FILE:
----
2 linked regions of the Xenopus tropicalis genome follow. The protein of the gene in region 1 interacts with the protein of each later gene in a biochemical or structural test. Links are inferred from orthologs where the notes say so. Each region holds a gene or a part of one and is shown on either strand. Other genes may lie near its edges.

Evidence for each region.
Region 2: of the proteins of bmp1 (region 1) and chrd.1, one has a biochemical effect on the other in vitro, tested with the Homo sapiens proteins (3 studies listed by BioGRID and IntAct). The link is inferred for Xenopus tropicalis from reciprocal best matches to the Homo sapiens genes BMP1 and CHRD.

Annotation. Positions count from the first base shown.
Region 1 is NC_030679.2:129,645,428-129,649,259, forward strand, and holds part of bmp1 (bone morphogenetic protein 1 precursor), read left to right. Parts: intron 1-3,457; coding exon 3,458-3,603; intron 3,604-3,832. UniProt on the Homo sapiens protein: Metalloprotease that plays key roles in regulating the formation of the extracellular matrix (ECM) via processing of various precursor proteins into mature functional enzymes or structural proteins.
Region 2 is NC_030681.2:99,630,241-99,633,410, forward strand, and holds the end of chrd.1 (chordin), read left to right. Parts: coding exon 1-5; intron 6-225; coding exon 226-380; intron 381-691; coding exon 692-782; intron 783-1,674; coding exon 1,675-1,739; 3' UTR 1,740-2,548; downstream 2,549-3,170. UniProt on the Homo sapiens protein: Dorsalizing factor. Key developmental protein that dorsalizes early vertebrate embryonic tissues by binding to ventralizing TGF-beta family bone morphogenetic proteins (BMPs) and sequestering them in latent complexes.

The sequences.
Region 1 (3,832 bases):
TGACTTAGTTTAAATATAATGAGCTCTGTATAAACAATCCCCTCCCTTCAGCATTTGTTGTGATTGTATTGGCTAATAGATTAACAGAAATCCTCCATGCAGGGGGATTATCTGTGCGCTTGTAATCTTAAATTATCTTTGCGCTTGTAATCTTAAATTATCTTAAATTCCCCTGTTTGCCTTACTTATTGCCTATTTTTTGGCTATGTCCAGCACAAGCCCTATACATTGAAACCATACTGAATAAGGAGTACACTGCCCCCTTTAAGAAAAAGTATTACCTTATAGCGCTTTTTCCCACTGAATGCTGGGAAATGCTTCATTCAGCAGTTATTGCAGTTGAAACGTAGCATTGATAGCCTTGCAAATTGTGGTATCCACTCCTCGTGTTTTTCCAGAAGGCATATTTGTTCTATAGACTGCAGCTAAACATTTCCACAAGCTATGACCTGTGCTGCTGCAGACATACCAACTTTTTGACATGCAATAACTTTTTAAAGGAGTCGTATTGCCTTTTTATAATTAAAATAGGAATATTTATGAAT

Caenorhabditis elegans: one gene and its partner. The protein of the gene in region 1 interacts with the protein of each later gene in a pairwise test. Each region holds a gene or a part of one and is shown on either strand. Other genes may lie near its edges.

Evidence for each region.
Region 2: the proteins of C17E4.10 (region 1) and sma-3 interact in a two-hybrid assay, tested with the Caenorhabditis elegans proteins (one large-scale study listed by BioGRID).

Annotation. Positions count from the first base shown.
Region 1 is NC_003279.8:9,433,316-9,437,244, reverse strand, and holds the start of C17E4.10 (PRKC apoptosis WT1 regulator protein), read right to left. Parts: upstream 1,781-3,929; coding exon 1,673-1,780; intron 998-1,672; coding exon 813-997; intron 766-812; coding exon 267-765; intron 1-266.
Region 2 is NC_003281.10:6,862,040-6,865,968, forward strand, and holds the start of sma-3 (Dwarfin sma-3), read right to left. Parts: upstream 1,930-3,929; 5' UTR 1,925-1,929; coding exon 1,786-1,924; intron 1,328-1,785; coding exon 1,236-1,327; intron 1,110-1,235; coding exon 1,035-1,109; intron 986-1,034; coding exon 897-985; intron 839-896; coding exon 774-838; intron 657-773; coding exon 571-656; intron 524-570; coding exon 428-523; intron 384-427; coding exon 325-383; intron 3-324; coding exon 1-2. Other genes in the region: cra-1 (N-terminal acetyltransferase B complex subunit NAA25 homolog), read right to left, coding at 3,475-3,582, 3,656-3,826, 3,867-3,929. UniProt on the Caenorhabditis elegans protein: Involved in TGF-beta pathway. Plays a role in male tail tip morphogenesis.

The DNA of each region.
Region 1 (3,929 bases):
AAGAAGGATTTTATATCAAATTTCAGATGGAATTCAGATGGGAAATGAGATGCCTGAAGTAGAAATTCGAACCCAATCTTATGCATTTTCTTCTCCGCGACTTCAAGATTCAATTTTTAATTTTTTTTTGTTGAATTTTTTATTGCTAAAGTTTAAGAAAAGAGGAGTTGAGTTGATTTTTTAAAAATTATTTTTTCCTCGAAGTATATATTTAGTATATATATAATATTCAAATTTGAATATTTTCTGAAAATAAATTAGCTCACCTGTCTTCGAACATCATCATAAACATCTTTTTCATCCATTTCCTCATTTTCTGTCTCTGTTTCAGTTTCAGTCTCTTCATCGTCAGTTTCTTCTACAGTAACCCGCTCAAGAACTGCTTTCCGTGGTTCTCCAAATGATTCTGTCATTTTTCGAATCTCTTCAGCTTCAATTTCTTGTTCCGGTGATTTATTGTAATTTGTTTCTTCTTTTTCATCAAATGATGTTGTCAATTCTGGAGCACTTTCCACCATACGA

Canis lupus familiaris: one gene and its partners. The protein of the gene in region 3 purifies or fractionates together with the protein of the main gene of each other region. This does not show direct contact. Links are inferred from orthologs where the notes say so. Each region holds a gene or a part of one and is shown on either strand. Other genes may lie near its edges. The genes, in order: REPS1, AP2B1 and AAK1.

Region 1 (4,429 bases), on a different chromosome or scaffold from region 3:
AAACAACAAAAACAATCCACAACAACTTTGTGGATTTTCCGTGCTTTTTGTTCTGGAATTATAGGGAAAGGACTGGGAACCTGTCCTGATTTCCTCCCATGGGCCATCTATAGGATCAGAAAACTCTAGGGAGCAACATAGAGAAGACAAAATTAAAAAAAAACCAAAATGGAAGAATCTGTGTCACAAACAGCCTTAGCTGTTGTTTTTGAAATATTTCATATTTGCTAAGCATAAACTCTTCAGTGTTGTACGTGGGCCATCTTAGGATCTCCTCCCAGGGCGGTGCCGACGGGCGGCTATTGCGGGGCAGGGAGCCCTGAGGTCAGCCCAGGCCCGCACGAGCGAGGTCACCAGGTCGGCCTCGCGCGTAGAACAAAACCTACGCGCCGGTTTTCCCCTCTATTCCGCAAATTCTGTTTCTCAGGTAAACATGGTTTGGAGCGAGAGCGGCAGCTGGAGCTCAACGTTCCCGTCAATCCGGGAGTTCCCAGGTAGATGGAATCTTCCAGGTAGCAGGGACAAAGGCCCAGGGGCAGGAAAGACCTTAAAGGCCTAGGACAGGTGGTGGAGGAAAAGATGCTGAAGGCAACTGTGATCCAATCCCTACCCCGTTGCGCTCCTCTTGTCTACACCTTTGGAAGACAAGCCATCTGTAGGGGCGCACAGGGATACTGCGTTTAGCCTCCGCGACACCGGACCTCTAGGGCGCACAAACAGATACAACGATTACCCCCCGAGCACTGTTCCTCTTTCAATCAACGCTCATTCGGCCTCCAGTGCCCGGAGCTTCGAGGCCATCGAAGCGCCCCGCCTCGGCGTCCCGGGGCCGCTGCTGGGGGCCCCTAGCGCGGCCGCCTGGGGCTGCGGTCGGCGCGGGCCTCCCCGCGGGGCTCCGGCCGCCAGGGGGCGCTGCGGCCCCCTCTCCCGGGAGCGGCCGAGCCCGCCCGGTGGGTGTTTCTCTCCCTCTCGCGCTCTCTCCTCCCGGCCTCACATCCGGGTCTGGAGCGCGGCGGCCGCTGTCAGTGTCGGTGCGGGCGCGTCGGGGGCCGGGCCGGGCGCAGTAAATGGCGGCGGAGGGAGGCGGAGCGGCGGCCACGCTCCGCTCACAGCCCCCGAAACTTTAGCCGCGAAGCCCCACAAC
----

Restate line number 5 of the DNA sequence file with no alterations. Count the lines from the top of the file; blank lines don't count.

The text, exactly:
Region 1 is NC_030679.2:129,645,428-129,649,259, forward strand, and holds part of bmp1 (bone morphogenetic protein 1 precursor), read left to right. Parts: intron 1-3,457; coding exon 3,458-3,603; intron 3,604-3,832. UniProt on the Homo sapiens protein: Metalloprotease that plays key roles in regulating the formation of the extracellular matrix (ECM) via processing of various precursor proteins into mature functional enzymes or structural proteins.